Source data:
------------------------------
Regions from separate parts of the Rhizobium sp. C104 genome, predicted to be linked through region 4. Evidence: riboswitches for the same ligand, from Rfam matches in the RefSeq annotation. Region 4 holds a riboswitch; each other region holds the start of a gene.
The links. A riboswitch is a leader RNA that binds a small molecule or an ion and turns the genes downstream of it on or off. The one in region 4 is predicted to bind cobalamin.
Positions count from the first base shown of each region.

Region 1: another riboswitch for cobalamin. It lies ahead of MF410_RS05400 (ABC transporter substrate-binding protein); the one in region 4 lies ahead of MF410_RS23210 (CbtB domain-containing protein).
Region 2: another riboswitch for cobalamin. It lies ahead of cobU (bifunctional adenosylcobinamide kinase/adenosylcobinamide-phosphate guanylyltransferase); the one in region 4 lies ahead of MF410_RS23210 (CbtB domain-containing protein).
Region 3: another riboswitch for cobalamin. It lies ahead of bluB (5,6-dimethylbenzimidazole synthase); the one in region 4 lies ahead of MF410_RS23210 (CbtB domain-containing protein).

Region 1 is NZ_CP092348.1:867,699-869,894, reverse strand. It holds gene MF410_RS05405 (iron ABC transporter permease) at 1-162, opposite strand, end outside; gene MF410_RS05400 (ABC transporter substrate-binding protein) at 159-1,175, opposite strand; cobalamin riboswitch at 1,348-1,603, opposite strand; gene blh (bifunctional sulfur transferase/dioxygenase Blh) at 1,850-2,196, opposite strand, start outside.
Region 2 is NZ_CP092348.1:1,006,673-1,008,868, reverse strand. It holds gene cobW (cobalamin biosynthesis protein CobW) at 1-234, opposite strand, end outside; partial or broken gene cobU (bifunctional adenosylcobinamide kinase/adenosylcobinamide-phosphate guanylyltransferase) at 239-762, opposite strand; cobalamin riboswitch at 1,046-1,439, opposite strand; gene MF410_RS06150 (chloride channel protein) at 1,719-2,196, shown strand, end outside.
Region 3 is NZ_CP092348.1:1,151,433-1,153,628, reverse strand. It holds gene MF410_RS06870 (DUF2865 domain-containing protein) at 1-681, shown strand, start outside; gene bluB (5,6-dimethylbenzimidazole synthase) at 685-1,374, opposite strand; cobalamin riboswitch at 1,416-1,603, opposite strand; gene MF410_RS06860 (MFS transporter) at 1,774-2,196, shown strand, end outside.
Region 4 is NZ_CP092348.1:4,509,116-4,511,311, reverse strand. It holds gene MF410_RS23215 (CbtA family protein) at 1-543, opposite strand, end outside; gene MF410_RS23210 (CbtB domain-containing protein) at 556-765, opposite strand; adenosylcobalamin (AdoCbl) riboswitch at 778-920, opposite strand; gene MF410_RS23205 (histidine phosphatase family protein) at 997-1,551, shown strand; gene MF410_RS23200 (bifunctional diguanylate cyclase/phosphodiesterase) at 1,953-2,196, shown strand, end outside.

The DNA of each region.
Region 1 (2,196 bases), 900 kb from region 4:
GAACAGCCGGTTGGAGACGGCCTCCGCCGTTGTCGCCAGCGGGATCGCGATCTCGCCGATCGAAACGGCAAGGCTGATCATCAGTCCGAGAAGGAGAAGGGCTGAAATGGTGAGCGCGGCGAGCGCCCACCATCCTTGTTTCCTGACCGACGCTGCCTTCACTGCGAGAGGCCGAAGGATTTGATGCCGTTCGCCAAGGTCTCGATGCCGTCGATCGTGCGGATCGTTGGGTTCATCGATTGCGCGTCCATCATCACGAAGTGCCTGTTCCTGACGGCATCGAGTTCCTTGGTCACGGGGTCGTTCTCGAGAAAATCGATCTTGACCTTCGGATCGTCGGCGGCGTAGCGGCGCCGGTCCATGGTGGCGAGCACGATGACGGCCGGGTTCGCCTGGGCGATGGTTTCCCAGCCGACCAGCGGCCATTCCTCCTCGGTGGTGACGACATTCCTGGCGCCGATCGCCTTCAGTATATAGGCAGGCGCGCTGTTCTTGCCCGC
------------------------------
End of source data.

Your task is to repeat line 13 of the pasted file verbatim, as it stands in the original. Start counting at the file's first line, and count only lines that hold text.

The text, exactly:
GAACAGCCGGTTGGAGACGGCCTCCGCCGTTGTCGCCAGCGGGATCGCGATCTCGCCGATCGAAACGGCAAGGCTGATCATCAGTCCGAGAAGGAGAAGGGCTGAAATGGTGAGCGCGGCGAGCGCCCACCATCCTTGTTTCCTGACCGACGCTGCCTTCACTGCGAGAGGCCGAAGGATTTGATGCCGTTCGCCAAGGTCTCGATGCCGTCGATCGTGCGGATCGTTGGGTTCATCGATTGCGCGTCCATCATCACGAAGTGCCTGTTCCTGACGGCATCGAGTTCCTTGGTCACGGGGTCGTTCTCGAGAAAATCGATCTTGACCTTCGGATCGTCGGCGGCGTAGCGGCGCCGGTCCATGGTGGCGAGCACGATGACGGCCGGGTTCGCCTGGGCGATGGTTTCCCAGCCGACCAGCGGCCATTCCTCCTCGGTGGTGACGACATTCCTGGCGCCGATCGCCTTCAGTATATAGGCAGGCGCGCTGTTCTTGCCCGC